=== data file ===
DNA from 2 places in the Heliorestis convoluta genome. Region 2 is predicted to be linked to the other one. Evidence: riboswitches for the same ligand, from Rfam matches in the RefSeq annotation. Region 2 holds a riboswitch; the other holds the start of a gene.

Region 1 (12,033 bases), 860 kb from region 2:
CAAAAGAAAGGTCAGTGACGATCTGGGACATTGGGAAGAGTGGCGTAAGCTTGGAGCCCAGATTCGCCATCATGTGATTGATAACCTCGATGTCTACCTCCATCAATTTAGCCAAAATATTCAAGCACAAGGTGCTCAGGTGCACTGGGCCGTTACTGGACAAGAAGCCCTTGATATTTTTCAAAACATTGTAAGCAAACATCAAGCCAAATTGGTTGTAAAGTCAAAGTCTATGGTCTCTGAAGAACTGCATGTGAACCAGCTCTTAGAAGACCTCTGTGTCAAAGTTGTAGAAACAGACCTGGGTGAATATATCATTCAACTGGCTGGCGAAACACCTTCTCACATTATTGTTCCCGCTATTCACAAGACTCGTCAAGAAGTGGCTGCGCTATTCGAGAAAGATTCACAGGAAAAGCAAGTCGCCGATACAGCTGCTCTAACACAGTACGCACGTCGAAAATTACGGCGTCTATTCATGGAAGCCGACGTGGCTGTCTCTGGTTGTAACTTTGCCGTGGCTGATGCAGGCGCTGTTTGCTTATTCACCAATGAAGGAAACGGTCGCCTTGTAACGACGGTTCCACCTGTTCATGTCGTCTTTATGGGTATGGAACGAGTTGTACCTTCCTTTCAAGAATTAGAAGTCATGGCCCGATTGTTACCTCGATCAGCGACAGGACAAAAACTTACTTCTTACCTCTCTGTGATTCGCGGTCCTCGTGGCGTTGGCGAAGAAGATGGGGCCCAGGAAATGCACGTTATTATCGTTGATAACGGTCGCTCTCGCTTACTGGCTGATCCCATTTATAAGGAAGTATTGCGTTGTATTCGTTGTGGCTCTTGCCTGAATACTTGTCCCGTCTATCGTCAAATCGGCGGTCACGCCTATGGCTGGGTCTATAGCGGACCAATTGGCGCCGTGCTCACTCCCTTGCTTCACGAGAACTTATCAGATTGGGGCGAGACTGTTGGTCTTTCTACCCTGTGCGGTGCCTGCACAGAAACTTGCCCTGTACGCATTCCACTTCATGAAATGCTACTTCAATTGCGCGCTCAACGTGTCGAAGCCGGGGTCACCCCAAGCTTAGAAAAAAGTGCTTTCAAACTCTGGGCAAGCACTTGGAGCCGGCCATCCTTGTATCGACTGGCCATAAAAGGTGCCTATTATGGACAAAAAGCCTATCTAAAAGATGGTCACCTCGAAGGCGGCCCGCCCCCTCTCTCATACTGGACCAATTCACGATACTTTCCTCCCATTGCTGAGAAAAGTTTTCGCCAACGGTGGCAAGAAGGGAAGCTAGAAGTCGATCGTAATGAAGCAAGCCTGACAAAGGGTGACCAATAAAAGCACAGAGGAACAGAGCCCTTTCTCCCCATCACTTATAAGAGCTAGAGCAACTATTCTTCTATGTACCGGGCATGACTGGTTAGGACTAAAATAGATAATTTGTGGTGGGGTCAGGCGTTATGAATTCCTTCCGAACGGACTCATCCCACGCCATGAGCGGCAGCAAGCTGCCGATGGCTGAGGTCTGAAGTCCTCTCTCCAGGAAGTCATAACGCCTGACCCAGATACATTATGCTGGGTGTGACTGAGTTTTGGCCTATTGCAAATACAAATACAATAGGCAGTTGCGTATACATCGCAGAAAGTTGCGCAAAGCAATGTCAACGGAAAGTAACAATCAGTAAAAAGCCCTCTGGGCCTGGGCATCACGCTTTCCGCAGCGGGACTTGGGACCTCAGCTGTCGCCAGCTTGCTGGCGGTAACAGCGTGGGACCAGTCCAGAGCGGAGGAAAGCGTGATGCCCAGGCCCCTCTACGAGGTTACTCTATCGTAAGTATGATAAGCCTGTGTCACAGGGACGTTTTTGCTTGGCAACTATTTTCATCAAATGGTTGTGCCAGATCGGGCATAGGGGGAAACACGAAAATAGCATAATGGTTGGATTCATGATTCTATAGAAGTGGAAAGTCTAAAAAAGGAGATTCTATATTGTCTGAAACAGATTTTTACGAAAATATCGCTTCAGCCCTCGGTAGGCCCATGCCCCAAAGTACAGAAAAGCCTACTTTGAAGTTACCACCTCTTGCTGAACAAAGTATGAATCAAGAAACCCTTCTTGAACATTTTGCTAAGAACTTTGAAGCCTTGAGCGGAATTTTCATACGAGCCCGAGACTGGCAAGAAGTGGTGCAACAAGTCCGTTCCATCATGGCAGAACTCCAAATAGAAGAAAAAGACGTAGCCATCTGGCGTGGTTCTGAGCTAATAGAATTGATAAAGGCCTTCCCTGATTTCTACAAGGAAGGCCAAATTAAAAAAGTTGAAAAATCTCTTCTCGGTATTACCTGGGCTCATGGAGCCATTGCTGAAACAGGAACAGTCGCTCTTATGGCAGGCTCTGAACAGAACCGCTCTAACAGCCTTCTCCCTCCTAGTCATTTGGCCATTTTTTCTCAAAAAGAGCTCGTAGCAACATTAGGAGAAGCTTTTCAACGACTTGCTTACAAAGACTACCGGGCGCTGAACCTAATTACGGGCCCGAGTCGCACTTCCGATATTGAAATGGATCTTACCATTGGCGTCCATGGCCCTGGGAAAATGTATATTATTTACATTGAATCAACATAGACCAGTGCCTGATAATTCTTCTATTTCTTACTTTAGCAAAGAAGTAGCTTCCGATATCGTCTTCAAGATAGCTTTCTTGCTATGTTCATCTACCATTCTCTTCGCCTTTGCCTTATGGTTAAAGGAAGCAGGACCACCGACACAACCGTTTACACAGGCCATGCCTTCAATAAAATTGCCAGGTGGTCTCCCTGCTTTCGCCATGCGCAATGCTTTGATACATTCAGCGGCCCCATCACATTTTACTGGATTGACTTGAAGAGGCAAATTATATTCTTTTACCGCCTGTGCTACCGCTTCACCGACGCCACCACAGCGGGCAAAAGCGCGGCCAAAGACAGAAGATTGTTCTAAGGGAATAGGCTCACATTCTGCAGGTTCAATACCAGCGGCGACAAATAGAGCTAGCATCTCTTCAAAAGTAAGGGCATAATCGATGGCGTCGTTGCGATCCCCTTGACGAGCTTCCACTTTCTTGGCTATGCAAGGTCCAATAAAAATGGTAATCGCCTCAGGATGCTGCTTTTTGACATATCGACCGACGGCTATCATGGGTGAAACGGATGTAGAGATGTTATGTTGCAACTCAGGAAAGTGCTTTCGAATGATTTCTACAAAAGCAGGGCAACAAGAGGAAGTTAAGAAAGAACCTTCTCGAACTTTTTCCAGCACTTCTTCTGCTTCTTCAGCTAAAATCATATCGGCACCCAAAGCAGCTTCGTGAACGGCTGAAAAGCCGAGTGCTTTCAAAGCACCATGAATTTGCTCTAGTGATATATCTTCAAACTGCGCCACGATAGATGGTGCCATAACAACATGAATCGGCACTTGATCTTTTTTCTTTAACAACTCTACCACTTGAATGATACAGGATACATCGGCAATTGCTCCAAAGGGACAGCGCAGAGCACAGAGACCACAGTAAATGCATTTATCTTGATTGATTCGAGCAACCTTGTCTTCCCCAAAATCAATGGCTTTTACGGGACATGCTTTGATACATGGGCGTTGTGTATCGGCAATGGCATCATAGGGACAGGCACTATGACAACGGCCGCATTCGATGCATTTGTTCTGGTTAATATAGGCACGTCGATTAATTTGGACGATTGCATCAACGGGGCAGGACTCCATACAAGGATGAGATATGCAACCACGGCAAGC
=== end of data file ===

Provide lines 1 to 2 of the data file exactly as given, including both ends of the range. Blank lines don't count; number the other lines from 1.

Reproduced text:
DNA from 2 places in the Heliorestis convoluta genome. Region 2 is predicted to be linked to the other one. Evidence: riboswitches for the same ligand, from Rfam matches in the RefSeq annotation. Region 2 holds a riboswitch; the other holds the start of a gene.

Region 1 (12,033 bases), 860 kb from region 2: